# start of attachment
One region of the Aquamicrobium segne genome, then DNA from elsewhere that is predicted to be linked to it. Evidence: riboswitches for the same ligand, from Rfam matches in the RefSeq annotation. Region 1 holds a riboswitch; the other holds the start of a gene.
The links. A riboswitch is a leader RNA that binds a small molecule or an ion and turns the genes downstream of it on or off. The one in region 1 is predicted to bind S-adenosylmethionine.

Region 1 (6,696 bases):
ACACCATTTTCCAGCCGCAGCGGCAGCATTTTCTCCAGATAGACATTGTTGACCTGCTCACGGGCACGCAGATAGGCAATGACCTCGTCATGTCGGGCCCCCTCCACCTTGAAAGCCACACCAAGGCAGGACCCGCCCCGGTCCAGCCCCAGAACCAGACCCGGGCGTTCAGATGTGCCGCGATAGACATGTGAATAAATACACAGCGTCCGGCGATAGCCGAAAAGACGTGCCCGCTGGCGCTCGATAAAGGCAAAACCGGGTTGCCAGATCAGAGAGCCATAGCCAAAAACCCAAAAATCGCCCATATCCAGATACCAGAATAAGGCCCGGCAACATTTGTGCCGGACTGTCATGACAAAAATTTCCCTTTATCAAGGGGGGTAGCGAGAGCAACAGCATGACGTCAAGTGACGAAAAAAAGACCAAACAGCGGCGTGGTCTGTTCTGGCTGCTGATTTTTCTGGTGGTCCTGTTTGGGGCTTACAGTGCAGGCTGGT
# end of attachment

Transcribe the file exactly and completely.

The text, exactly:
One region of the Aquamicrobium segne genome, then DNA from elsewhere that is predicted to be linked to it. Evidence: riboswitches for the same ligand, from Rfam matches in the RefSeq annotation. Region 1 holds a riboswitch; the other holds the start of a gene.
The links. A riboswitch is a leader RNA that binds a small molecule or an ion and turns the genes downstream of it on or off. The one in region 1 is predicted to bind S-adenosylmethionine.

Region 1 (6,696 bases):
ACACCATTTTCCAGCCGCAGCGGCAGCATTTTCTCCAGATAGACATTGTTGACCTGCTCACGGGCACGCAGATAGGCAATGACCTCGTCATGTCGGGCCCCCTCCACCTTGAAAGCCACACCAAGGCAGGACCCGCCCCGGTCCAGCCCCAGAACCAGACCCGGGCGTTCAGATGTGCCGCGATAGACATGTGAATAAATACACAGCGTCCGGCGATAGCCGAAAAGACGTGCCCGCTGGCGCTCGATAAAGGCAAAACCGGGTTGCCAGATCAGAGAGCCATAGCCAAAAACCCAAAAATCGCCCATATCCAGATACCAGAATAAGGCCCGGCAACATTTGTGCCGGACTGTCATGACAAAAATTTCCCTTTATCAAGGGGGGTAGCGAGAGCAACAGCATGACGTCAAGTGACGAAAAAAAGACCAAACAGCGGCGTGGTCTGTTCTGGCTGCTGATTTTTCTGGTGGTCCTGTTTGGGGCTTACAGTGCAGGCTGGT